DEFINING RESOURCES 208 children, or higher thresholds for elderly people with higher expected out-of- pocket medical care costs.4 We rejected this approach for a number of reasons. Clearly, the poverty thresholds need to vary by family composition in order to represent (at least approximately) equivalent levels of need for such basic consumption items as food, clothing, and shelter. We have also argued that the thresholds should reflect the substantial differences that are evident in the cost of housing across geographic areas. However, proliferating the number of thresholds to account for other circumstances raises concerns of feasibility (as well as some concerns about presentation). It would require a large number of added thresholds to properly account for the variations among families in their expected nondiscretionary expenses, such as out-of-pocket medical care costs, taxes, or work expenses. Not to account for such variations would be to assume that different kinds of families— e.g., families with different numbers of earners or families with or without members in poor health—face average costs when this is not the case. But the sample size of the Consumer Expenditure Survey (CEX), the basic source of data on spending, is too small to produce reliable estimates of all the needed thresholds. It might be possible to use other data sources to develop amounts for nondiscretionary expenses by which to adjust the basic thresholds derived from the CEX, but such an approach would be complicated and imprecise. A preferable approach, we believe, is for the survey that measures families' incomes to measure their actual nondiscretionary expenses at the same time. Depending on the scope of the income survey, some imputations from other data sources may be necessary to implement this approach (see below), but, overall, it seems more feasible to annually estimate disposable income than all the various thresholds.5 Another though less important problem with proliferating the number of thresholds concerns presentation: it would be difficult to have a reference threshold to use in public discussion of the poverty level. Thus, instead of citing the poverty line for a family of four, as is common practice, one would have to cite the poverty line for a family of four with, say, one earner—not nearly as intuitive a concept. Still another less important problem is that, as Watts (1993) argues, the use of different thresholds for such characteristics as work status can distort comparisons 4 Renwick and Bergmann (1993), for example, would use an income definition net of taxes and including values for in-kind benefits, but would account for out-of-pocket medical care costs, child care, and other work expenses in the thresholds rather than by adjusting income. 5 Indeed, adjusting the thresholds rather than estimating disposable income does not wholly reduce the data demands on the income survey. For example, the income survey will need to ascertain such characteristics as health status of family members and whether the family pays child support in order to select the appropriate threshold for determining the family's poverty status.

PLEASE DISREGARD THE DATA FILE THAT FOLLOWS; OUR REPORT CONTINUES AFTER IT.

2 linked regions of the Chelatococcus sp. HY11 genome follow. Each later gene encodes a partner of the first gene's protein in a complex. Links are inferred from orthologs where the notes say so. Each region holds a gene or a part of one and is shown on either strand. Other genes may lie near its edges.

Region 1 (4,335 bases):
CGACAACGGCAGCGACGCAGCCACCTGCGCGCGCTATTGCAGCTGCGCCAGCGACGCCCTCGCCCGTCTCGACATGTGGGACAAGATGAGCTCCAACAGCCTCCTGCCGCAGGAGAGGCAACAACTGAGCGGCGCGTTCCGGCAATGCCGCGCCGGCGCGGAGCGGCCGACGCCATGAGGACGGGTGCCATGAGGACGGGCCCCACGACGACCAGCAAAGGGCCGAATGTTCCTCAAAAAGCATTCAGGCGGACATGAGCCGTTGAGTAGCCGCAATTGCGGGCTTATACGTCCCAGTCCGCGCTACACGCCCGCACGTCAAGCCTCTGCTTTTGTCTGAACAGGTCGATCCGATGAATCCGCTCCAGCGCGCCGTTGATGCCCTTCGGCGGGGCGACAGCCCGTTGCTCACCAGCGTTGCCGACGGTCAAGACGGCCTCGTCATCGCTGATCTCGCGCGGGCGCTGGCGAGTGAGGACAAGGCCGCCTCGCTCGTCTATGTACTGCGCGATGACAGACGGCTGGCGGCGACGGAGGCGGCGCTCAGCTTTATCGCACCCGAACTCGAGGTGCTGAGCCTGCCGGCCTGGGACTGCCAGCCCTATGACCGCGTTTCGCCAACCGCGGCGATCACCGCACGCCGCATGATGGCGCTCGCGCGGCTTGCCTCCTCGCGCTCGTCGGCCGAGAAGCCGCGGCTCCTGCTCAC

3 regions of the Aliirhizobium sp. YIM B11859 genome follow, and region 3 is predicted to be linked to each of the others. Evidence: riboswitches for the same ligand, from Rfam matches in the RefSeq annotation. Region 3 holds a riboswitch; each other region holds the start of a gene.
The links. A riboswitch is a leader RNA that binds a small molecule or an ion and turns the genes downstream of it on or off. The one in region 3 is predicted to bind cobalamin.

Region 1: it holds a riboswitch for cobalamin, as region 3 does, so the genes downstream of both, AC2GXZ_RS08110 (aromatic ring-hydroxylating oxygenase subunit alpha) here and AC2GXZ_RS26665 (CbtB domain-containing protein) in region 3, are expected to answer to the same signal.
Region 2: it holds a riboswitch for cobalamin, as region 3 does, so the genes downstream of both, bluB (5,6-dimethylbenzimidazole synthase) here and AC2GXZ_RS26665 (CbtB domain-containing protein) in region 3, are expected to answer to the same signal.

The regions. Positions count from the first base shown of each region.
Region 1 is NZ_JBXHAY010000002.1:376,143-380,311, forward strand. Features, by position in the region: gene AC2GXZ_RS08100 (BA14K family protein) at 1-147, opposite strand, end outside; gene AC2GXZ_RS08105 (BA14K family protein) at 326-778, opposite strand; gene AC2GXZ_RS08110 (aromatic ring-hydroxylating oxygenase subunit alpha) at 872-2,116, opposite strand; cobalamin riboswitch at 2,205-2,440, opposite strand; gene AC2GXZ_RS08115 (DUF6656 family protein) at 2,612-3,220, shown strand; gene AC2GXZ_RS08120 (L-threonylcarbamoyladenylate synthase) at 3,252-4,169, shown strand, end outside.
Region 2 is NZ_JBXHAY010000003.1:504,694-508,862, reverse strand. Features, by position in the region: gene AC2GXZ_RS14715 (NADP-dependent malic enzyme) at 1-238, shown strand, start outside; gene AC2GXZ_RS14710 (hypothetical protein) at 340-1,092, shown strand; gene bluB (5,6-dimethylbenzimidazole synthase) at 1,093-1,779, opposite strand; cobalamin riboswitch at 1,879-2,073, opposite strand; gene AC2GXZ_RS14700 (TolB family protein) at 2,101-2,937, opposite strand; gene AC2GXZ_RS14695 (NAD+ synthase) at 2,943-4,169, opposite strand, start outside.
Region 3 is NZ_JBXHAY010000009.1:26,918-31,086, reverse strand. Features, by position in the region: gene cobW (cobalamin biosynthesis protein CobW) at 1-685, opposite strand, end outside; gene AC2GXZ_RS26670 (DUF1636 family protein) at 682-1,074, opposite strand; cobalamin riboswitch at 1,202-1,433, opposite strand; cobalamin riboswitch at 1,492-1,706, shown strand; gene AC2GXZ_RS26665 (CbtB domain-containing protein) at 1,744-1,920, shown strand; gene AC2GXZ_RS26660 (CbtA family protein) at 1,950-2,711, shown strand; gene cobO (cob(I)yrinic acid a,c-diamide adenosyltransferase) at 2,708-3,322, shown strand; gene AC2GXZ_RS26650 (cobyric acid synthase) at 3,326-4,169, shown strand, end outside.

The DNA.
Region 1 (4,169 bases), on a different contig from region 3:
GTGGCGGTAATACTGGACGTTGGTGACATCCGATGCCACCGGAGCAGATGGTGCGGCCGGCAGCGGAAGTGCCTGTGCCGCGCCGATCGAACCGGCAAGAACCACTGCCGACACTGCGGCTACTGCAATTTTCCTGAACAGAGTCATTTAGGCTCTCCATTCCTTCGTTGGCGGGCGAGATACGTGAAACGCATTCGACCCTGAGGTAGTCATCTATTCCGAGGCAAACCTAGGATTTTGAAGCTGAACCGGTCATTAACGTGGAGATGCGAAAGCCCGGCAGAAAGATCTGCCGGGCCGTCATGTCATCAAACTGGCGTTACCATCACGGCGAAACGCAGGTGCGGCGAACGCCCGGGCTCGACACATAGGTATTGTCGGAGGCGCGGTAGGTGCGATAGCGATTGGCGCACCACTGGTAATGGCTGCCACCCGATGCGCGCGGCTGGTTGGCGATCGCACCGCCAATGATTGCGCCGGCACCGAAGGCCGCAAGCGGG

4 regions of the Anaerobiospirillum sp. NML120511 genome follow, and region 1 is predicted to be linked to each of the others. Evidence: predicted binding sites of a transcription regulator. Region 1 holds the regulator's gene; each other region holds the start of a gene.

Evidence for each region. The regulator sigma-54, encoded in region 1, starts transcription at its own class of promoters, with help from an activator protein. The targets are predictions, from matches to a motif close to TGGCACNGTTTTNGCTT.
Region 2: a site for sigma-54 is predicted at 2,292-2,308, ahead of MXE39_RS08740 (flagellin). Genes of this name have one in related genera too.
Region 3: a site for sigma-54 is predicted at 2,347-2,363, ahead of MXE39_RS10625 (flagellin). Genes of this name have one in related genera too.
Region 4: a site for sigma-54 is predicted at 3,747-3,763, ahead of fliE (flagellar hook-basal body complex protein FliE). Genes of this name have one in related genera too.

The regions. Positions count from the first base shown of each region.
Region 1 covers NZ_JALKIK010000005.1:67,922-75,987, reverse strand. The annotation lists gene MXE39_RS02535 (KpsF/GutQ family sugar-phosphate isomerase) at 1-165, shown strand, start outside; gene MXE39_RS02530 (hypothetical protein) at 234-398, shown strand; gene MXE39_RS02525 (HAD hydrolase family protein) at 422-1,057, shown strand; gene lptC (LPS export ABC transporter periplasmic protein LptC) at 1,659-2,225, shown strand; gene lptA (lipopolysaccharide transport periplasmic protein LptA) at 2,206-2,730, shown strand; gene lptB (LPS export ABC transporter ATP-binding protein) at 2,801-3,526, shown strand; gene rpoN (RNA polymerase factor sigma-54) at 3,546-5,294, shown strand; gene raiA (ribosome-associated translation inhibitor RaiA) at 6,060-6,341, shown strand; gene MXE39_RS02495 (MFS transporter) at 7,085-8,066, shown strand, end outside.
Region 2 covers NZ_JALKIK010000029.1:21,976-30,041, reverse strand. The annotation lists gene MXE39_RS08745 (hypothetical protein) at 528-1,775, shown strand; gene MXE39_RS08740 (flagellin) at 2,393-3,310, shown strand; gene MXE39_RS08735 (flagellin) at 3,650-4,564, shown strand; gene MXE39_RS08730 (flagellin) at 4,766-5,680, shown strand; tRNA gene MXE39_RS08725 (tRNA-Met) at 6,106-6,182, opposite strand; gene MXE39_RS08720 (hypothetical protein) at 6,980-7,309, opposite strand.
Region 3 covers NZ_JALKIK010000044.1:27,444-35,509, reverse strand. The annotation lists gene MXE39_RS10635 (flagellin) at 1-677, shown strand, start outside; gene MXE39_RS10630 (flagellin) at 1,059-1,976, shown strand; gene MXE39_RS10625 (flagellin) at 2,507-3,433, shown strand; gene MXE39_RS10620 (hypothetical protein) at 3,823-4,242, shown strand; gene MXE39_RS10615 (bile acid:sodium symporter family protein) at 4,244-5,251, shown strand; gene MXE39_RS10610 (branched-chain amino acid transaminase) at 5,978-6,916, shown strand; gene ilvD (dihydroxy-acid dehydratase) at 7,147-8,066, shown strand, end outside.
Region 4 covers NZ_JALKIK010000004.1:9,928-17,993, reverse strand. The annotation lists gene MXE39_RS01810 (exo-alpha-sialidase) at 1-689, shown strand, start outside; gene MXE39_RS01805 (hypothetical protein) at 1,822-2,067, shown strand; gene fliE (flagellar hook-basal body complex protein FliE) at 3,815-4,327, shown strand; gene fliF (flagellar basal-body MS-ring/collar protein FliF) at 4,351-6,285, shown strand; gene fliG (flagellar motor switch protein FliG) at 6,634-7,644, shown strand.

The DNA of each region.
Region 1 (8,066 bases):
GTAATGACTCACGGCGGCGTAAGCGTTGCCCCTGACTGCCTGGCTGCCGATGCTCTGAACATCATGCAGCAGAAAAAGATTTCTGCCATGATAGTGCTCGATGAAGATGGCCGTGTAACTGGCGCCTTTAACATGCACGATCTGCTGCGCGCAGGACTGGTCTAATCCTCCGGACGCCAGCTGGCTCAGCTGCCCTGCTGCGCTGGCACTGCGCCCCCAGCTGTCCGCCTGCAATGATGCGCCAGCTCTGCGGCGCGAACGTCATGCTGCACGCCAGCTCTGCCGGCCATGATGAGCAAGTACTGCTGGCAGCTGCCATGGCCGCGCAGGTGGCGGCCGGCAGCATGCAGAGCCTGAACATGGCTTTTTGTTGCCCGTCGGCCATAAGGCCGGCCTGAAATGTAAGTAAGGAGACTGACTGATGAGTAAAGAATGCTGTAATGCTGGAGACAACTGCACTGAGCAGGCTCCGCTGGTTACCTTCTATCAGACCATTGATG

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Measuring Poverty: A New Approach Get This Book
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Each year's poverty figures are anxiously awaited by policymakers, analysts, and the media. Yet questions are increasing about the 30-year-old measure as social and economic conditions change.

In Measuring Poverty a distinguished panel provides policymakers with an up-to-date evaluation of:

  • Concepts and procedures for deriving the poverty threshold, including adjustments for different family circumstances.
  • Definitions of family resources.
  • Procedures for annual updates of poverty measures.

The volume explores specific issues underlying the poverty measure, analyzes the likely effects of any changes on poverty rates, and discusses the impact on eligibility for public benefits. In supporting its recommendations the panel provides insightful recognition of the political and social dimensions of this key economic indicator.

Measuring Poverty will be important to government officials, policy analysts, statisticians, economists, researchers, and others involved in virtually all poverty and social welfare issues.